This was both a natural consequence of the hospitality dictated by that culture but also the desire to be like YHWH.

(Deut. 10:17-19 ESV)  17 For the LORD your God is God of gods and Lord of lords, the great, the mighty, and the awesome God, who is not partial and takes no bribe.  18 He executes justice for the fatherless and the widow, and loves the sojourner, giving him food and clothing.  19 Love the sojourner, therefore, for you were sojourners in the land of Egypt. 

The Israelites were to love the sojourner because God loves sojourners. Abraham had been a sojourner. The Israelites had been sojourners. And so God has a soft-spot in his heart for sojourners — and not just Jews.

We aren’t told how the city elders decided who might live in the land and who would be excluded, but clearly that were required to be open-handed toward the sojourner.

(Exod. 22:21 ESV)  21 “You shall not wrong a sojourner or oppress him, for you were sojourners in the land of Egypt.”

(Lev. 19:33-34 ESV)  33 “When a stranger sojourns with you in your land, you shall not do him wrong.  34 You shall treat the stranger who sojourns with you as the native among you, and you shall love him as yourself, for you were strangers in the land of Egypt: I am the LORD your God.”

Now, the obvious problem presented in the ancient world is that a sojourner might deceive the elders and receive sojourner status unfairly. And it happened —

(Jos. 9:3-6 ESV)  3 But when the inhabitants of Gibeon heard what Joshua had done to Jericho and to Ai,  4 they on their part acted with cunning and went and made ready provisions and took worn-out sacks for their donkeys, and wineskins, worn-out and torn and mended,  5 with worn-out, patched sandals on their feet, and worn-out clothes. And all their provisions were dry and crumbly.  6 And they went to Joshua in the camp at Gilgal and said to him and to the men of Israel, “We have come from a distant country, so now make a covenant with us.”

(Jos. 9:22-26 ESV)  22 Joshua summoned them, and he said to them, “Why did you deceive us, saying, ‘We are very far from you,’ when you dwell among us?  23 Now therefore you are cursed, and some of you shall never be anything but servants, cutters of wood and drawers of water for the house of my God.”  24 They answered Joshua, “Because it was told to your servants for a certainty that the LORD your God had commanded his servant Moses to give you all the land and to destroy all the inhabitants of the land from before you– so we feared greatly for our lives because of you and did this thing.  25 And now, behold, we are in your hand. Whatever seems good and right in your sight to do to us, do it.”  26 So he did this to them and delivered them out of the hand of the people of Israel, and they did not kill them.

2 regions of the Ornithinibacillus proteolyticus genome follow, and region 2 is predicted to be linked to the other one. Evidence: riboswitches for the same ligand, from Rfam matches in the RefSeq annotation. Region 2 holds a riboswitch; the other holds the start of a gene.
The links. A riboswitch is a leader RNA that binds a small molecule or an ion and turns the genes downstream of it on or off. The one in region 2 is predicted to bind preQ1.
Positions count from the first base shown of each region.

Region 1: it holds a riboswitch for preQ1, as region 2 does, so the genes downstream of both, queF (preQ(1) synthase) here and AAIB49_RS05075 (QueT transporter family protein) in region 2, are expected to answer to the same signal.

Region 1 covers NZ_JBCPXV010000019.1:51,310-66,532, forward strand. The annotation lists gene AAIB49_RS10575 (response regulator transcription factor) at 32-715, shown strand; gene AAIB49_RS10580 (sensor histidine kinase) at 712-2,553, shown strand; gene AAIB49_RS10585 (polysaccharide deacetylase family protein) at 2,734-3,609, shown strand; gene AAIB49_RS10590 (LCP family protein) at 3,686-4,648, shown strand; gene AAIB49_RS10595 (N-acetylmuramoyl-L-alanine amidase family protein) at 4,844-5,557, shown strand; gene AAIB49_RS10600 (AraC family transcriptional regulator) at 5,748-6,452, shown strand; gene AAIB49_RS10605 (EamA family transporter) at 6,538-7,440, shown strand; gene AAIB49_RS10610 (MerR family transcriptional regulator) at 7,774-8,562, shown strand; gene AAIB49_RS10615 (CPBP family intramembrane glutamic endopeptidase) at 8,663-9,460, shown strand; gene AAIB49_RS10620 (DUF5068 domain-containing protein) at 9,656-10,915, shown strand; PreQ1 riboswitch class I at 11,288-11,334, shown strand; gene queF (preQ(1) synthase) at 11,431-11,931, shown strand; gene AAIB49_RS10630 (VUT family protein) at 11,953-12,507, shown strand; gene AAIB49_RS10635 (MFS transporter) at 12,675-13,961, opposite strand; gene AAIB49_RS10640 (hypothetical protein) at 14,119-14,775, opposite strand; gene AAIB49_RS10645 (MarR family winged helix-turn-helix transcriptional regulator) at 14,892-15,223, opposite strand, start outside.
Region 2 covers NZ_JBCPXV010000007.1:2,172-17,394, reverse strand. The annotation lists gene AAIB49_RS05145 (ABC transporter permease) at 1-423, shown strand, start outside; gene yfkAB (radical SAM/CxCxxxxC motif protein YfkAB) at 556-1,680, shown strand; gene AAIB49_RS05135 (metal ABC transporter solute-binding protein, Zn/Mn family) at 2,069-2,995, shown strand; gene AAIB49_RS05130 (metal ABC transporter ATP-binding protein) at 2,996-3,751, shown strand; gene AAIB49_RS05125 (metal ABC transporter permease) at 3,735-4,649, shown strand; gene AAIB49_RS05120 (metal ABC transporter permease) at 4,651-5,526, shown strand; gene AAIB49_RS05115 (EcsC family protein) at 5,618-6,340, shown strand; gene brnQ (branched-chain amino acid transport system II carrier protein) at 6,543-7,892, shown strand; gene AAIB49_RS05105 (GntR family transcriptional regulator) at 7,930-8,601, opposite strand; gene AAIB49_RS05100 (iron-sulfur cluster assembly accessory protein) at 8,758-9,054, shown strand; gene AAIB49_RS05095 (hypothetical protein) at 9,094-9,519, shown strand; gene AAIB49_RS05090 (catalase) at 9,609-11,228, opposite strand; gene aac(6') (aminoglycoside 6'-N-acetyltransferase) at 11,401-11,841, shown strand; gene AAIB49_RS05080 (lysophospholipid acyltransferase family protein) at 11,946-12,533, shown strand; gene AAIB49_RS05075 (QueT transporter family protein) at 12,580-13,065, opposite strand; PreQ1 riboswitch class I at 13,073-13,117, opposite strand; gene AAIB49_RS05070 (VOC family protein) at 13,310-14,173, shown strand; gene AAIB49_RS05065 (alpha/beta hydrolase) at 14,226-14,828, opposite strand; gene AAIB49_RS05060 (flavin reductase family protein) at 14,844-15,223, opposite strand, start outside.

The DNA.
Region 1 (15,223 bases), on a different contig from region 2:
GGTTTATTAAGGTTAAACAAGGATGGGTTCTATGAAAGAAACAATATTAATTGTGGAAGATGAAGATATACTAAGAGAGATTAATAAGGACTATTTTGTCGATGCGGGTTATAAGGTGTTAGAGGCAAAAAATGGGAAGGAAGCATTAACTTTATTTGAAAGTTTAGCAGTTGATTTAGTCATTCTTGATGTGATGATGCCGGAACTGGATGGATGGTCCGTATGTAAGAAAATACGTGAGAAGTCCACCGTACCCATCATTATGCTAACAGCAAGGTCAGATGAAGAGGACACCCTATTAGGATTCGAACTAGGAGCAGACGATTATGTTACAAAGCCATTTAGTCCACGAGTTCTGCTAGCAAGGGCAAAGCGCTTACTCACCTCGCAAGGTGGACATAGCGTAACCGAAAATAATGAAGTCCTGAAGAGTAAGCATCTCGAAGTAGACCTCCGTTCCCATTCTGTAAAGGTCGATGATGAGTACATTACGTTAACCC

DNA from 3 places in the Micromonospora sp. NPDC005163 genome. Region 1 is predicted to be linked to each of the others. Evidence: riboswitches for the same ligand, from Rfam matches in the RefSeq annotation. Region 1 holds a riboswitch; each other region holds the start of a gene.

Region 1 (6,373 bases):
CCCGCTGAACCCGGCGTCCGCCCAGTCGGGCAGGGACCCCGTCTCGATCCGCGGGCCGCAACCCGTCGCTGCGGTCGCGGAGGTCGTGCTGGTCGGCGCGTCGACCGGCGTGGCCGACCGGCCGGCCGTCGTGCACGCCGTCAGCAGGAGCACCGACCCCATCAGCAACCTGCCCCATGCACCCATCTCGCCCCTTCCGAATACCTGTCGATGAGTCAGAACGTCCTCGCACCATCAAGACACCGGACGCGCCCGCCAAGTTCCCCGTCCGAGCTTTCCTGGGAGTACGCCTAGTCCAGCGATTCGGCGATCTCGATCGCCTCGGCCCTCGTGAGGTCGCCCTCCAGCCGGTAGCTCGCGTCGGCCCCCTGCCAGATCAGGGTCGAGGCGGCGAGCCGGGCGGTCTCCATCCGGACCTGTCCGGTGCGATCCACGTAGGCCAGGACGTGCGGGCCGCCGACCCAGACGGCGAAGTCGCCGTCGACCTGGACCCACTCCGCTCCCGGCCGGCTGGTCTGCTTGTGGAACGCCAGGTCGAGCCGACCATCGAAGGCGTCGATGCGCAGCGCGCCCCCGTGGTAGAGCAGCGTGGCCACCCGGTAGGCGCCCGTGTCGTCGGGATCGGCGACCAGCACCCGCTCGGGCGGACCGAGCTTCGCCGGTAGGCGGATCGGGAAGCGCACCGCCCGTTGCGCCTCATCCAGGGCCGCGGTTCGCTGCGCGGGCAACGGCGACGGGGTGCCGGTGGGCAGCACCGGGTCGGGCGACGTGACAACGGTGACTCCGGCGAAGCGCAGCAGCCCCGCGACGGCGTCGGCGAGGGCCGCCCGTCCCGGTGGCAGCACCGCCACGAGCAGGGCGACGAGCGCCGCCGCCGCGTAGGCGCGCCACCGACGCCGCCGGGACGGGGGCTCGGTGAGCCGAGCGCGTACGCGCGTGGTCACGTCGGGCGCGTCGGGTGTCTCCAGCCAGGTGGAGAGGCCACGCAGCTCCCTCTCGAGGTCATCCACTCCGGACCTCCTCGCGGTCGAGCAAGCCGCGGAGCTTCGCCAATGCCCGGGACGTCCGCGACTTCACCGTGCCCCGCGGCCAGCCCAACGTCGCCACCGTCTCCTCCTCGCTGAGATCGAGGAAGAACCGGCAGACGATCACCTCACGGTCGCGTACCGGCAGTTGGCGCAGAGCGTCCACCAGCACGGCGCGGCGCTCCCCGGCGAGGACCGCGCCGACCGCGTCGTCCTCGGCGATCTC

Joshua concluded that, although he’d been deceived, honor required that they let the Gibeonites live among the Israelites, even though they were among the people God had designated for destruction.

[to be continued]

About Jay F Guin

My name is Jay Guin, and I’m a retired elder. I wrote The Holy Spirit and Revolutionary Grace about 18 years ago. I’ve spoken at the Pepperdine, Lipscomb, ACU, Harding, and Tulsa lectureships and at ElderLink. My wife’s name is Denise, and I have four sons, Chris, Jonathan, Tyler, and Philip. I have two grandchildren. And I practice law.
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4 Responses to On Sojourners, Walls, and Illegal Aliens, Part 6 (Bridges and Walls)

  1. Gary says: